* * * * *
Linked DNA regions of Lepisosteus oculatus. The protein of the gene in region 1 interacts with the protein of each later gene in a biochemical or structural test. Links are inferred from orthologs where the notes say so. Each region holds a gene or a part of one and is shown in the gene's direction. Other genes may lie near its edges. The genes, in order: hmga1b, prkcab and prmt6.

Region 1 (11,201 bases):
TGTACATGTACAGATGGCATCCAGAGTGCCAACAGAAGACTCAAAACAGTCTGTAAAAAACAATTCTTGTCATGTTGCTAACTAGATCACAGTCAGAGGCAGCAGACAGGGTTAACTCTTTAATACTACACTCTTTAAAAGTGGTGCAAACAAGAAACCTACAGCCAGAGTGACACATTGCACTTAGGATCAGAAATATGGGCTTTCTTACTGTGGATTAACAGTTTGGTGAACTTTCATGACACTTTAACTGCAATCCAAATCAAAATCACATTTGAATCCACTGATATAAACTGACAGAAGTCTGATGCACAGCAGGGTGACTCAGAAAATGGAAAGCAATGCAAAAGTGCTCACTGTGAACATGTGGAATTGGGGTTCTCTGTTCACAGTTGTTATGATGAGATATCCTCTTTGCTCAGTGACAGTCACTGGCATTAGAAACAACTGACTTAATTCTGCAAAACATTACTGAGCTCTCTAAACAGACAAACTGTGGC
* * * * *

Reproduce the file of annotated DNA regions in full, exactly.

Linked DNA regions of Lepisosteus oculatus. The protein of the gene in region 1 interacts with the protein of each later gene in a biochemical or structural test. Links are inferred from orthologs where the notes say so. Each region holds a gene or a part of one and is shown in the gene's direction. Other genes may lie near its edges. The genes, in order: hmga1b, prkcab and prmt6.

Region 1 (11,201 bases):
TGTACATGTACAGATGGCATCCAGAGTGCCAACAGAAGACTCAAAACAGTCTGTAAAAAACAATTCTTGTCATGTTGCTAACTAGATCACAGTCAGAGGCAGCAGACAGGGTTAACTCTTTAATACTACACTCTTTAAAAGTGGTGCAAACAAGAAACCTACAGCCAGAGTGACACATTGCACTTAGGATCAGAAATATGGGCTTTCTTACTGTGGATTAACAGTTTGGTGAACTTTCATGACACTTTAACTGCAATCCAAATCAAAATCACATTTGAATCCACTGATATAAACTGACAGAAGTCTGATGCACAGCAGGGTGACTCAGAAAATGGAAAGCAATGCAAAAGTGCTCACTGTGAACATGTGGAATTGGGGTTCTCTGTTCACAGTTGTTATGATGAGATATCCTCTTTGCTCAGTGACAGTCACTGGCATTAGAAACAACTGACTTAATTCTGCAAAACATTACTGAGCTCTCTAAACAGACAAACTGTGGC